One Sunflower

journal writing in preschool

on October 5, 2009

Each of my students has been given a booklet titled My Pictures and Stories, created by the author, David Matteson.  We call them journals and since they have a yellow cover,  I tend to call them “our yellow journals.”  What does a preschooler know about a journal?  Nothing!  I realized that if I expected my students to color and write in these booklets, I needed to model what they are all about.  So on the third day of school I carried my “yellow journal” to breakfast with the students and began to draw a “story” of our class eating breakfast together.  I drew the blue tables, a row of faces seated at the table, some bowls of cereal on the table and the clearly identifiable shapes of a basketball backboards above us in the gym/cafeteria.  The children were thrilled at my illustration.

I pulled out my journal again the next day at circle time.  We had been singing  “if you’re happy and you know it”  and I had purposely added the verse, “if you’re scared and you know it.”  I opened the journal and stated, “Oh that reminds me of a story I wanted to tell you..” and I began a story about walking with my dog at night, hearing her bark incessantly at a tree in the woods, and finally seeing a raccoon peer out from the branches.  I purposely referenced a raccoon because I had told the students on a previous day how much I loved raccoons.  I chose to tell a story of being scared because I’ve learned from experience that when the children hear stories with intense emotions in them, or vivid happenings, they remember them.   The third day in the week I entered a story in my journal about four boys in my class completing an especially difficult puzzle. 

Entering pictures into a journal was only part of the story telling I began with my class.  We also have a “journal calendar.”  I’ve created a large calendar out of two sheets of poster board, it is probably about 36″ tall by about 26″ wide.  There are 7 columns across the board for the days of the week and 5 rows down so we can make it through a month.  The days we don’t have school are narrow – 2″ X 7″; our school days are marked off to support a 5″ X 7″ piece of paper which I tape on each day and we draw a picture to commemorate an event of the day.  I’ve been choosing the events to remember so far, but I’m beginning to ask for ideas now.  At the end of September, I pulled all the entries off of the calendar and we retold the story of each picture.  It was a great way to practice our oral language and for me to evaluate the student’s ability to recall stories. I posted the series of September pictures in a row at one end of the room with the “September” calendar heading.  We’ll continue to post our days around the room as the year goes by.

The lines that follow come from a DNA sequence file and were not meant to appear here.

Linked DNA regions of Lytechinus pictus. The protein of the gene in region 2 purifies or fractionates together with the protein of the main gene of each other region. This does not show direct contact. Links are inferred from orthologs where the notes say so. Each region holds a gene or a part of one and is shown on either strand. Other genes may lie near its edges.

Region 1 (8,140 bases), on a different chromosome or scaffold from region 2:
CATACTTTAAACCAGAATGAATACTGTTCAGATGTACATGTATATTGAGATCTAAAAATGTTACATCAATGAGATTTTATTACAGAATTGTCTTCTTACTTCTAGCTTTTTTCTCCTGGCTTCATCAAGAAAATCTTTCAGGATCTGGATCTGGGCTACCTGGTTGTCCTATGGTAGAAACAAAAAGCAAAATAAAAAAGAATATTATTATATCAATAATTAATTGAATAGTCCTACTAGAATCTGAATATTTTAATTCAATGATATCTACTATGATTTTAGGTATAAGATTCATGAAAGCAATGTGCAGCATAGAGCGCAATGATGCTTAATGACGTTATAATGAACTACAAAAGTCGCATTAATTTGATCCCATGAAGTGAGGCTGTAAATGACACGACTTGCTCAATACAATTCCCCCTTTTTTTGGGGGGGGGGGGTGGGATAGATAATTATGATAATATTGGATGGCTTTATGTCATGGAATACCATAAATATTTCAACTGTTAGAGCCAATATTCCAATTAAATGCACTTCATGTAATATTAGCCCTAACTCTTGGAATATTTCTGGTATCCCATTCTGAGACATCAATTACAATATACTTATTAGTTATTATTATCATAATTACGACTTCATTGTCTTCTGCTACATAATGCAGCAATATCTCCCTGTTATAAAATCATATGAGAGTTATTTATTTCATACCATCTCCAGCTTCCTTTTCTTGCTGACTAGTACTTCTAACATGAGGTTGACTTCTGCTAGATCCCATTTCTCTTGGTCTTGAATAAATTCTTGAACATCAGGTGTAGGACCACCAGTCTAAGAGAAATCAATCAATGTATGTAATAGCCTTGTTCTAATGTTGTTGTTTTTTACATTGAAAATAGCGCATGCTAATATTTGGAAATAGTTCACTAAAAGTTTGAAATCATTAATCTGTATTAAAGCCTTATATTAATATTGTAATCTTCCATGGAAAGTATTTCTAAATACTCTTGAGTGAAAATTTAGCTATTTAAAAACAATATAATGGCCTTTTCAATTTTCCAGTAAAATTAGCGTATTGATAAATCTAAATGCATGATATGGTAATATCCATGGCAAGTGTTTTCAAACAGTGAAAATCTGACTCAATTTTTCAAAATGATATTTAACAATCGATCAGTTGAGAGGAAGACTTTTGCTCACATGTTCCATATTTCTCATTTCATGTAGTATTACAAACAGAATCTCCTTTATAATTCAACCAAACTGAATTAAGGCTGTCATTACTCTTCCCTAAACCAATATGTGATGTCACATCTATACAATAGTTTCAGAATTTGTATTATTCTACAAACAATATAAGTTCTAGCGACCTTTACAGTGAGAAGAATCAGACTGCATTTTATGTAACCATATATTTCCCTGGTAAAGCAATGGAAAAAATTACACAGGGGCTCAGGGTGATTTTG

The 7th day of school I finally  passed out the yellow journals and asked the kids to write their own stories.  Some of my students were with me last year when we first started using the journals  and they were especially excited to begin drawing.  But even my newest and my youngest students, were eager to make their mark, and most had clear ideas of what they wanted to put on paper.     My aide and I went around to each student as they were drawing, conferring with each to find out what their story was about.  She is a bilingual aide and so went to the Spanish speaking  students first.  I visited my English speakers and then visited the Spanish students to see what they could tell me in English.  I will be scoring their oral language in Spanish and English throughout the year to see the gains they make. 

I only had two students who just made scribbling types of marks on their pages and they are 3, so are making pictures that are developmentally appropriate.   One of my most non-verbal students had a whole sentence to say about his picture.   I have reviewed each entry and scored it twice, once for the work the student did – the narrative elements in the picture such as characters, setting, details – and secondly for the oral language used to relate their ideas about their pictures and whether the telling remains consistent. 

We begin day 14 on Tuesday.  I had really wanted to get in another entry – and feel behind because we haven’t.  But this was a week of high emotion in the classroom, lots of rain outside and feeling a bit cooped up, and a fire drill practice on Friday.  We explored story in other ways, and did do the retelling of our September entries.  David Matteson will be in our district tomorrow and I’ll be reviewing my journals with the other preschool teachers.  It will be interesting to see how this writing process is going so far and to think about where we are going next.


2 responses to “journal writing in preschool

  1. Lindsay Nyberg says:

    Hi Amelia,

    I’ve also been looking for journals. Could you post where you ordered them from please 😀


    • onesunflower says:

      Hi Lindsay! I Googled “David Matteson My Pictures and Stories” and this is a web site I found that sells the journals – you can take a look and see what they are like: The journals cost a buck – which is nice and cheap. Another “journal” type book I found this summer and used with a student headed into first grade is one put out by Barker Creek Publishing titled Draw-Write-Now. It has lined paper for writing.

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